Unstructured data, for lack of a more poetic phrase, exists. In fact, there's more of it now than at any time in history - the growth rate Forrester experts cite is 80% annually, and perhaps rising. All this year, analysts have been asking whether Microsoft would come to embrace unstructured data, or what some call "NoSQL databases." But by now, it's grown so large that it's encompassing Microsoft.

So amid today's stunning news that the company plans to integrate Hadoop support in Windows Server, even insofar as to consider adopting it as a role alongside Web server (IIS) and DNS server, there's this structured database management system whose roadmap to general availability was announced this morning at the PASS Summit in Seattle.

Where data lives now

From the perspective of the corporate balance sheet, SQL Server is the jewel in the crown, and has consistently been so for over a decade. While the Windows and Windows Live division shook off a 6% annual income decline in fiscal 2010, the Server and Tools division made up for part of it with a 19% annual income gain. SQL Server is by no means in trouble as a product.

But SQL Server 2012 needs to distinguish itself today in a way the product line has never had to before: to defend the viability of structured data in a market where the fun and excitement has centered around "big data" in the cloud. "Big data" had to break several bonds in order to attain cloud scale, one of which being the tabular indexing formats that an RDBMS like SQL Server depends upon. It would be nice if structured databases could get big without running into that performance drag.

Not all data has to be big, though; and in fact, critical business databases don't have to scale up just because the cloud is available. That's the case that Microsoft is trying to make today.

"There's a variety of data that is living out there. The growth is really being driven by a shift from human-generated data to machine-generated data," says Doug Leland, SQL Server's general manager for product management, in an interview with RWW. "The first couple of decades of traditional database management systems dealt with data largely generated by transactional processing systems, oftentimes through human input. Now, we're collecting data from a much broader range of sources - everything from sensors, RFID tags, videos, audio clips - which by nature are coming in at larger volumes, because there are more machines connected than people, and they're coming in with different formats: structured, unstructured, semi-structured. The reality is, the volume is growing and the diversity of the data is growing."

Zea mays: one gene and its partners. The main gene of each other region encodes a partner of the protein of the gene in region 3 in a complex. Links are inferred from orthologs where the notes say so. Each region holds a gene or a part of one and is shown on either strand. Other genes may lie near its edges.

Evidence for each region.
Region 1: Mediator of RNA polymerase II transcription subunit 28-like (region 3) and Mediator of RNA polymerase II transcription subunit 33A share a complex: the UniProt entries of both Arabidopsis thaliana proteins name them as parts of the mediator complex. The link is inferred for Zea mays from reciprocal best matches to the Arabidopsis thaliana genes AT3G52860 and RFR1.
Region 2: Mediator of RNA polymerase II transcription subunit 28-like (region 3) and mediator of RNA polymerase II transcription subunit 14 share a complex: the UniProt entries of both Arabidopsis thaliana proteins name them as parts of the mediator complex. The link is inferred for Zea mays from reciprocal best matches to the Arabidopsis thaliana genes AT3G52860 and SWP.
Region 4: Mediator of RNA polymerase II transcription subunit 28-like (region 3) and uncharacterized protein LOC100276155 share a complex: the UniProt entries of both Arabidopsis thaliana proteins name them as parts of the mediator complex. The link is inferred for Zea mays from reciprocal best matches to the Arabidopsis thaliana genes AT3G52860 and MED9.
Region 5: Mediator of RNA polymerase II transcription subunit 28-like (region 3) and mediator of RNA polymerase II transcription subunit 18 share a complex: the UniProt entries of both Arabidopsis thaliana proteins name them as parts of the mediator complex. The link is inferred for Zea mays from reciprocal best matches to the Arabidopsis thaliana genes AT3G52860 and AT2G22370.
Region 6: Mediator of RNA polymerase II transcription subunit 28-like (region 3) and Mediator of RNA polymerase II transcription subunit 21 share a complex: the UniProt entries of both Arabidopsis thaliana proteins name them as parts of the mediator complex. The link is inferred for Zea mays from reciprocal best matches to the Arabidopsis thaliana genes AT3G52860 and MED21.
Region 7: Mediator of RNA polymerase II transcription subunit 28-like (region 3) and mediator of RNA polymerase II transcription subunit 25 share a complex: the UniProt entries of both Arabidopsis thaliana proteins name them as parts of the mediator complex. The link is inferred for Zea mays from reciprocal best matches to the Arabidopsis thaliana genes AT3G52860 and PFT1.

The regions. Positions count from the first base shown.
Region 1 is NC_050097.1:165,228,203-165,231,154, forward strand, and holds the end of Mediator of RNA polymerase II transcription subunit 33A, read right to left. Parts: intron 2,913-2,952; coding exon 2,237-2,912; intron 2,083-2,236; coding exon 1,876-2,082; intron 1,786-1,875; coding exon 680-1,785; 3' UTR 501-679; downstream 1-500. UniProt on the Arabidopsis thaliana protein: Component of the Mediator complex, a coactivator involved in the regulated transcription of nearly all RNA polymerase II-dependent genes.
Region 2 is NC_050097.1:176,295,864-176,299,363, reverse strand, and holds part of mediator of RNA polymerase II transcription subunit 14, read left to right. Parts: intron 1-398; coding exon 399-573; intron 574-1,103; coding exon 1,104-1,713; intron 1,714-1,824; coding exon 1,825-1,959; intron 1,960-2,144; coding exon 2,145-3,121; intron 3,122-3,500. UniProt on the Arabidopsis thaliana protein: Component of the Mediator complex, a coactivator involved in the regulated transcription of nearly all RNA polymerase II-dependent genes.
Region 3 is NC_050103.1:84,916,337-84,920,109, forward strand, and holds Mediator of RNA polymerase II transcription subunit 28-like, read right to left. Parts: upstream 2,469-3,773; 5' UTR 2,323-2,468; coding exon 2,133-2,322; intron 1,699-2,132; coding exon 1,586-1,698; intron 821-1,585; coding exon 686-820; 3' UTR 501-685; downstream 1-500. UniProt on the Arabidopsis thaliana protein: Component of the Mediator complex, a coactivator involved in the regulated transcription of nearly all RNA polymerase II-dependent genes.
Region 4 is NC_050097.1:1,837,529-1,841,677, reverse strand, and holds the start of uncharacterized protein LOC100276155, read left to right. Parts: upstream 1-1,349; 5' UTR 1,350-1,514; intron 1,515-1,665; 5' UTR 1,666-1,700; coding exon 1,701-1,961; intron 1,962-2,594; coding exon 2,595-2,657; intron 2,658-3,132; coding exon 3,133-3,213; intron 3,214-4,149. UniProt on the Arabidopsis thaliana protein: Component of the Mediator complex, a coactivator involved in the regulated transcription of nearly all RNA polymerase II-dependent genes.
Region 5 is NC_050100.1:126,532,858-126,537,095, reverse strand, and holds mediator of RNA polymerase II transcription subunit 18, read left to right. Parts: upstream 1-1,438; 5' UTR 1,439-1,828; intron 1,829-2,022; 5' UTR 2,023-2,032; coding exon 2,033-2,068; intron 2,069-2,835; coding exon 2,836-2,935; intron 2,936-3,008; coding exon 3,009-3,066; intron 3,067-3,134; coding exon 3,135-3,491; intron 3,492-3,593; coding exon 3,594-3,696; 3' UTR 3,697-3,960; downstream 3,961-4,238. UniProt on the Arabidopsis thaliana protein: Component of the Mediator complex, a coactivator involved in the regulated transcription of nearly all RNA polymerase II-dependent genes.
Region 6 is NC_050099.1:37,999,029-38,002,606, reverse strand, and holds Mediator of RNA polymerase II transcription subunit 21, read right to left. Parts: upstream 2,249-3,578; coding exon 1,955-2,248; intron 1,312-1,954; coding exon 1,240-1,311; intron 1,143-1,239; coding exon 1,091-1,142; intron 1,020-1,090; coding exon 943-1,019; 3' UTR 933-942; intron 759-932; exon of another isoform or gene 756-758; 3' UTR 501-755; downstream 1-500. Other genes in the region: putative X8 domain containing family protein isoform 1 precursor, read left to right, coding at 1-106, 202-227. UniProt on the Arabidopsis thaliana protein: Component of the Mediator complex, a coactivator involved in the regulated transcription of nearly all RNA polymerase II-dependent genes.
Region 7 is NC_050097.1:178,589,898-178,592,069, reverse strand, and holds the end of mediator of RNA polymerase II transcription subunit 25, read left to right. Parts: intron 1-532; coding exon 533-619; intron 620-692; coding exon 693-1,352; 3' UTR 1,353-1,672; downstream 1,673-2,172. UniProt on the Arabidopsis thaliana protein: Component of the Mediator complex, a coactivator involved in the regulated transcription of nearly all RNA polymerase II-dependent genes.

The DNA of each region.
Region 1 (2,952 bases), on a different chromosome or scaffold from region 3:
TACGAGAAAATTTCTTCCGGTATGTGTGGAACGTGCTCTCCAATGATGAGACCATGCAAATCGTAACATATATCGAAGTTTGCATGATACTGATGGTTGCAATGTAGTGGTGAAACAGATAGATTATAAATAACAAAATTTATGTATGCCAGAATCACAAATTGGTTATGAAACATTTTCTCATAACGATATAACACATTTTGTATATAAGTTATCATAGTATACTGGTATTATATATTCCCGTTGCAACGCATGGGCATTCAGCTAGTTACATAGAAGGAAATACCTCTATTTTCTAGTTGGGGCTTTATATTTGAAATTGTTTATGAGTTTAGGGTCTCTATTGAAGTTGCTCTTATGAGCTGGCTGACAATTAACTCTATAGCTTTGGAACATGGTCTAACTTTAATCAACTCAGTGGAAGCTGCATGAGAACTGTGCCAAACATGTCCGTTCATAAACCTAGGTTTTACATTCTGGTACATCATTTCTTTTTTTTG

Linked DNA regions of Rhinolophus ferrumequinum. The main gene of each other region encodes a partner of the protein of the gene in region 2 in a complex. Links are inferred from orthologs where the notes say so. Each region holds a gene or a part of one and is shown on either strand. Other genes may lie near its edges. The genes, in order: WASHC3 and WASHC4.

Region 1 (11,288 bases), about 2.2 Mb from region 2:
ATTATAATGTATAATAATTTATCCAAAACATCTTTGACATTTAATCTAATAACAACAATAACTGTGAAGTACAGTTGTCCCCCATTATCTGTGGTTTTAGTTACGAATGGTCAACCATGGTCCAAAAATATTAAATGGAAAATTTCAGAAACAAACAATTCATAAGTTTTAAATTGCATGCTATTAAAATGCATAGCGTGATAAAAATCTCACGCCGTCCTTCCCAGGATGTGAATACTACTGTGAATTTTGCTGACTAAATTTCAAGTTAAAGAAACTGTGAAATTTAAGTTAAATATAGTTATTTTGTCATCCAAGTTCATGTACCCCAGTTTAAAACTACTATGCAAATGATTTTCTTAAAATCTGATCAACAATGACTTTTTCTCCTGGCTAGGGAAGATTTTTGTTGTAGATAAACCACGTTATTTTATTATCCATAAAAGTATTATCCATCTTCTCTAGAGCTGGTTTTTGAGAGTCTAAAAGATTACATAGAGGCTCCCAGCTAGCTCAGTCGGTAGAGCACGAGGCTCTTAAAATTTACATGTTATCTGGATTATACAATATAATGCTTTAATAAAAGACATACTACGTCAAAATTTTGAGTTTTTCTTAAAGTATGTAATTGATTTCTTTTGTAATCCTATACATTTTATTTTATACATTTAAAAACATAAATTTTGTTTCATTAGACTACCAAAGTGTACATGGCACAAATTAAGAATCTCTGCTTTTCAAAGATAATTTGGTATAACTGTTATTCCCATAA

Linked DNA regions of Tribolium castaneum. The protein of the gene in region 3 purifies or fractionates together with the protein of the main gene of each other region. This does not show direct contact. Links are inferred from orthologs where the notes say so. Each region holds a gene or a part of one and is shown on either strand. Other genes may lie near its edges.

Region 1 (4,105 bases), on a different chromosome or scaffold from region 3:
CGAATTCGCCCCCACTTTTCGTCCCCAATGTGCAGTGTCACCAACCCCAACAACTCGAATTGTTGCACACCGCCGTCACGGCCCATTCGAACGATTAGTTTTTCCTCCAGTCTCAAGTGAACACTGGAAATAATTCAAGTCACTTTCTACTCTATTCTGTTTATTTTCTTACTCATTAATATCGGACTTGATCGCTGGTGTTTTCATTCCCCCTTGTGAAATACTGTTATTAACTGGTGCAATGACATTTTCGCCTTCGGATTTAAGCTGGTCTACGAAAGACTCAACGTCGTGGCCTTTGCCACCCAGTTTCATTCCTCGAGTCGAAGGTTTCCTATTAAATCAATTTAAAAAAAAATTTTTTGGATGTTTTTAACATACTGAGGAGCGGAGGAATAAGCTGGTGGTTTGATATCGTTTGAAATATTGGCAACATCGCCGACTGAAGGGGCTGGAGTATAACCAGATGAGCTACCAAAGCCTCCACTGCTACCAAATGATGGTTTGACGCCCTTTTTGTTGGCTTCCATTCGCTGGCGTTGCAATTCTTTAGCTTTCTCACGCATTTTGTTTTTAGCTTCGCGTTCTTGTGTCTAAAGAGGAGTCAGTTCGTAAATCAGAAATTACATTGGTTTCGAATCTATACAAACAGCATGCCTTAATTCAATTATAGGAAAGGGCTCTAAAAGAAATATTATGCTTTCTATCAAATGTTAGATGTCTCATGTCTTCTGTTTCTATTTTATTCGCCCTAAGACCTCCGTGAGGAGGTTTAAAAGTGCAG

An iTunes for data?

Being able to draw an uninterrupted line around the new contours of this market, and include SQL Server completely therein, will be difficult for Microsoft (as it is for everyone else). Its strategy thus far appears to be to build a rough outline of what could later evolve into a kind of "data ecosystem," analogous to the apps ecosystems that drive mobile devices and that have already inspired Microsoft to change course with Windows 8 architecture. The storefront for that data marketplace was announced this time last year, with the idea of promoting Windows Azure as a presenter of public (or commercially published) data for consumption by business users however they will.

"However they will" has never been fleshed out, so today Microsoft is adding a new component to the mix. It's an extension of the database's new visibility tool, formerly code-named "Crescent" into a console for browsing public data. And keeping with the "browsing" theme, Microsoft is calling it Data Explorer.

"What Data Explorer allows a customer to do is easily discover data, either inside or outside the organization, including in the Data Marketplace," explains Leland, "[as well as] bring that data in, integrate it, transform it, and merge it with other data sets to create new, valuable data sets that can either be shared across the organization or even published back up to the Data Marketplace for broad consumption." Details of how licensing will work, not only for data consumption but also for modification and republishing, have yet to be determined.

In a company blog post this morning, Microsoft Corporate VP Ted Kummert, who leads the Business Platform Division - and who delivered the keynote at the PASS Summit also this morning - outlined his vision of the Data Marketplace this way: "Imagine if everyone, regardless of what type of data frameworks or platforms they use, could achieve deep business insights by amassing and analyzing enormous amounts of data not just from their own organization, but from all over the world using a global data marketplace. As futuristic as that may seem, we believe we are uniquely positioned to bring this vision to life. Our existing assets across the public and private cloud, as well as our commitment to providing choice and flexibility for our customers, make us the only vendor delivering on this vision today. And now more than ever, with our latest data platform innovations, we are ready to help our customers harness the currency of tomorrow."